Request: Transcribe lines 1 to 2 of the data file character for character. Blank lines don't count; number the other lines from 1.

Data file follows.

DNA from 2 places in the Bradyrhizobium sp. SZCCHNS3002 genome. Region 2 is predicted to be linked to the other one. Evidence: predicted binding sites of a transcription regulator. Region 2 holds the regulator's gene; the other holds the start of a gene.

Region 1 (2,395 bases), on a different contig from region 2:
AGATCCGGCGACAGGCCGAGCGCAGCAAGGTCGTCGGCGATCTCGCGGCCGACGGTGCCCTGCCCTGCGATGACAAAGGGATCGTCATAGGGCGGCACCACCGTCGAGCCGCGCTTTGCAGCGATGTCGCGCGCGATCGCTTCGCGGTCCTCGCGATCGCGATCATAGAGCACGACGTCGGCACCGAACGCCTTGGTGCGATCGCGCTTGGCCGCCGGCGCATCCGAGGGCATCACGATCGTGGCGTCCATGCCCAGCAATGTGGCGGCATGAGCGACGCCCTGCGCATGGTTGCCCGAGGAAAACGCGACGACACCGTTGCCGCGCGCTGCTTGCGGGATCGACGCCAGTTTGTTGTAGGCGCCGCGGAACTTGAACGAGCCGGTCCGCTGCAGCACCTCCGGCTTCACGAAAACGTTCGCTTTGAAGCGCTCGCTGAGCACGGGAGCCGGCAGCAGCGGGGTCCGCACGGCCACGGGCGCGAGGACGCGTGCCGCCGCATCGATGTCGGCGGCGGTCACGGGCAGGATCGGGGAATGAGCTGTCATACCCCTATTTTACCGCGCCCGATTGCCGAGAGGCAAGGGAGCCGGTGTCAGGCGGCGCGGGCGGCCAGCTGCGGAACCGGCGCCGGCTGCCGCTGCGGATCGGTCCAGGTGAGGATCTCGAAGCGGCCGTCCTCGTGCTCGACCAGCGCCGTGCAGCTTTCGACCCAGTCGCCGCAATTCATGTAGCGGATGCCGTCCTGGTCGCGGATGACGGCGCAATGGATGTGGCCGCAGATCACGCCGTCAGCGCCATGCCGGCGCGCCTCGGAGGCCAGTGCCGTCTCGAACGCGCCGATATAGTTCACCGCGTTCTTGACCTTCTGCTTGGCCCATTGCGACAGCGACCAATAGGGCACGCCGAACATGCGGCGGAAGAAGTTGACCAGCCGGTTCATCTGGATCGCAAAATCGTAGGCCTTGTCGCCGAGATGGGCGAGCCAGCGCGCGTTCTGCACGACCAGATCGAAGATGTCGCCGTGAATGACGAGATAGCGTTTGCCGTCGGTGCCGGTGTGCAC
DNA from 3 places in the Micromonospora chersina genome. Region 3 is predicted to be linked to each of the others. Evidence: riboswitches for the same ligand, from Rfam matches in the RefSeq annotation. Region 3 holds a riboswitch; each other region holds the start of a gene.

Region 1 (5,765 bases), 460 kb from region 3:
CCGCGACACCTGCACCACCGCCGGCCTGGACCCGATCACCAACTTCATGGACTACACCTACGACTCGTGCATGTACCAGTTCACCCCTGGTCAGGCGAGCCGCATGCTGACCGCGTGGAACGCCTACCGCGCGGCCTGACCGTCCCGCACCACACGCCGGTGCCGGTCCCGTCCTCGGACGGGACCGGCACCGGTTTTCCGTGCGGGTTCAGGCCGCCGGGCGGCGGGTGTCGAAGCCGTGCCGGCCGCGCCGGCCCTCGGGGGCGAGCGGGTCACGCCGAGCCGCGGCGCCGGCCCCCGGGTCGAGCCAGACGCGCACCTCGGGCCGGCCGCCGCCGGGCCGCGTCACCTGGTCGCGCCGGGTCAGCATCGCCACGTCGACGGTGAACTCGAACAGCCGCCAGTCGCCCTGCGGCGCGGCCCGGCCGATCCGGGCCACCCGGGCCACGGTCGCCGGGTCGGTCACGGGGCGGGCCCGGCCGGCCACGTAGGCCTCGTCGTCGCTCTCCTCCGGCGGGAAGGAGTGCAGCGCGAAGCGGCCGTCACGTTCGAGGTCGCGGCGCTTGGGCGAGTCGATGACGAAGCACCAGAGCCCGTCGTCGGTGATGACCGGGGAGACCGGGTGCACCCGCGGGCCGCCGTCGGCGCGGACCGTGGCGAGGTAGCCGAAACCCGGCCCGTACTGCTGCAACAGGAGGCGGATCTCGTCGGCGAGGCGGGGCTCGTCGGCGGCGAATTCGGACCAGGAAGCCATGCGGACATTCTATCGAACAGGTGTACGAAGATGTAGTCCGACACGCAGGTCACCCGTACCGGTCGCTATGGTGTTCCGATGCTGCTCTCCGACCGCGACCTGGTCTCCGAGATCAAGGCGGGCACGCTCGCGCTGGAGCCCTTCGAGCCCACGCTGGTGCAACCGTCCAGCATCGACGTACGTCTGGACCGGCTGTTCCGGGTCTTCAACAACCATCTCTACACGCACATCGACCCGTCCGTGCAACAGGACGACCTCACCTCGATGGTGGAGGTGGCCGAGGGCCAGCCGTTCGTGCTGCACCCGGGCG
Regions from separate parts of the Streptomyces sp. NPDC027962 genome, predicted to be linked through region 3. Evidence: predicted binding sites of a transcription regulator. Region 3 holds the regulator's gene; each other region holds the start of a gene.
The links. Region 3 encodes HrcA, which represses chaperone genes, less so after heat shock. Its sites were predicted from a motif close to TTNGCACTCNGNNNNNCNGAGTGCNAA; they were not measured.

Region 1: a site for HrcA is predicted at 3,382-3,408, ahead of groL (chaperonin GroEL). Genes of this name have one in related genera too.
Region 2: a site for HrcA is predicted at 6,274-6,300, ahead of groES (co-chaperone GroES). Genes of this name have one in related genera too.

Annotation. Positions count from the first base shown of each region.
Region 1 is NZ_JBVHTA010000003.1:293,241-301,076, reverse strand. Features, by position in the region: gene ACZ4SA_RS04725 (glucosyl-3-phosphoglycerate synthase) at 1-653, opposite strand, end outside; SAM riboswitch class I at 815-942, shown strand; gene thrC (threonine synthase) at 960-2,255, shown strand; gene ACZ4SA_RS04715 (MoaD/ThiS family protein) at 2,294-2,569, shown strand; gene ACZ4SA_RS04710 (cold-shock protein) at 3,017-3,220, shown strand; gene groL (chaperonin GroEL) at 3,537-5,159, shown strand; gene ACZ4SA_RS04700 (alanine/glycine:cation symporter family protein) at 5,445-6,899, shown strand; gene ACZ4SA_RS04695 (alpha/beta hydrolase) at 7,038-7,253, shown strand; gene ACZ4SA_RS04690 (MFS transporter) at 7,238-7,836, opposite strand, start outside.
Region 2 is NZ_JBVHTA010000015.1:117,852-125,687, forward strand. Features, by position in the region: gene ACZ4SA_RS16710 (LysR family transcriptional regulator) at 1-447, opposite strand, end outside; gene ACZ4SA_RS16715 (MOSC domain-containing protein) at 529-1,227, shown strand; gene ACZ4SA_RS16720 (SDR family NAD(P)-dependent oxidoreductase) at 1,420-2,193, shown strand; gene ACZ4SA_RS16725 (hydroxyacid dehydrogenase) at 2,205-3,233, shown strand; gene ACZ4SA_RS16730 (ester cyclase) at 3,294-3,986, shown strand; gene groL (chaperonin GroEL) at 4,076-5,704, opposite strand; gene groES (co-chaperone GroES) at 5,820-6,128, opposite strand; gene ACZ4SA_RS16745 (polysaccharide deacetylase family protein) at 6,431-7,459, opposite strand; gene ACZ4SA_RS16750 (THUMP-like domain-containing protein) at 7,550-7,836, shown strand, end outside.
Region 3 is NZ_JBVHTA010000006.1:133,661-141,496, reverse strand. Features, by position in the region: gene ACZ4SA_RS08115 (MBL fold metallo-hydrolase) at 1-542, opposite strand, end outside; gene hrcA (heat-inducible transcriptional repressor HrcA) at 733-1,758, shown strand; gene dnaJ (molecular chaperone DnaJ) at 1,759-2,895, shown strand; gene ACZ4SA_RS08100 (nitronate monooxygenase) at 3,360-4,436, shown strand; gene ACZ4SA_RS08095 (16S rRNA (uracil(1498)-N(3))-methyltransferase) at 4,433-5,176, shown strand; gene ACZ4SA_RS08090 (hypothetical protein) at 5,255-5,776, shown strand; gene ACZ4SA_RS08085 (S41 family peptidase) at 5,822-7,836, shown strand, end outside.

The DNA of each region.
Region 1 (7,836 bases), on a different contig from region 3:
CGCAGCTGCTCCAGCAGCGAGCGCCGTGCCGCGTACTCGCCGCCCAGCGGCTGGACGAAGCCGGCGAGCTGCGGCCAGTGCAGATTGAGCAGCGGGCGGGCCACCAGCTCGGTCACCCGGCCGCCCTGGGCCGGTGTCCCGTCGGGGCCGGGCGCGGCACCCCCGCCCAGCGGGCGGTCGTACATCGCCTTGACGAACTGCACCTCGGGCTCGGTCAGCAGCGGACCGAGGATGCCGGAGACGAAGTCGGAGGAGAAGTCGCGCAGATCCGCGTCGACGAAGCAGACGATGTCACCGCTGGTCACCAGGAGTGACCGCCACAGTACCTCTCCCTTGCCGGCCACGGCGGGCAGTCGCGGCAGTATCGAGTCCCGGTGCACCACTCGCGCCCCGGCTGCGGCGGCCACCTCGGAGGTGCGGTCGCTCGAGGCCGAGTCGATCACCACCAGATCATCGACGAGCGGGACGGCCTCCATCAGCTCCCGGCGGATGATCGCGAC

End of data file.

DNA from 2 places in the Bradyrhizobium sp. SZCCHNS3002 genome. Region 2 is predicted to be linked to the other one. Evidence: predicted binding sites of a transcription regulator. Region 2 holds the regulator's gene; the other holds the start of a gene.

Region 1 (2,395 bases), on a different contig from region 2: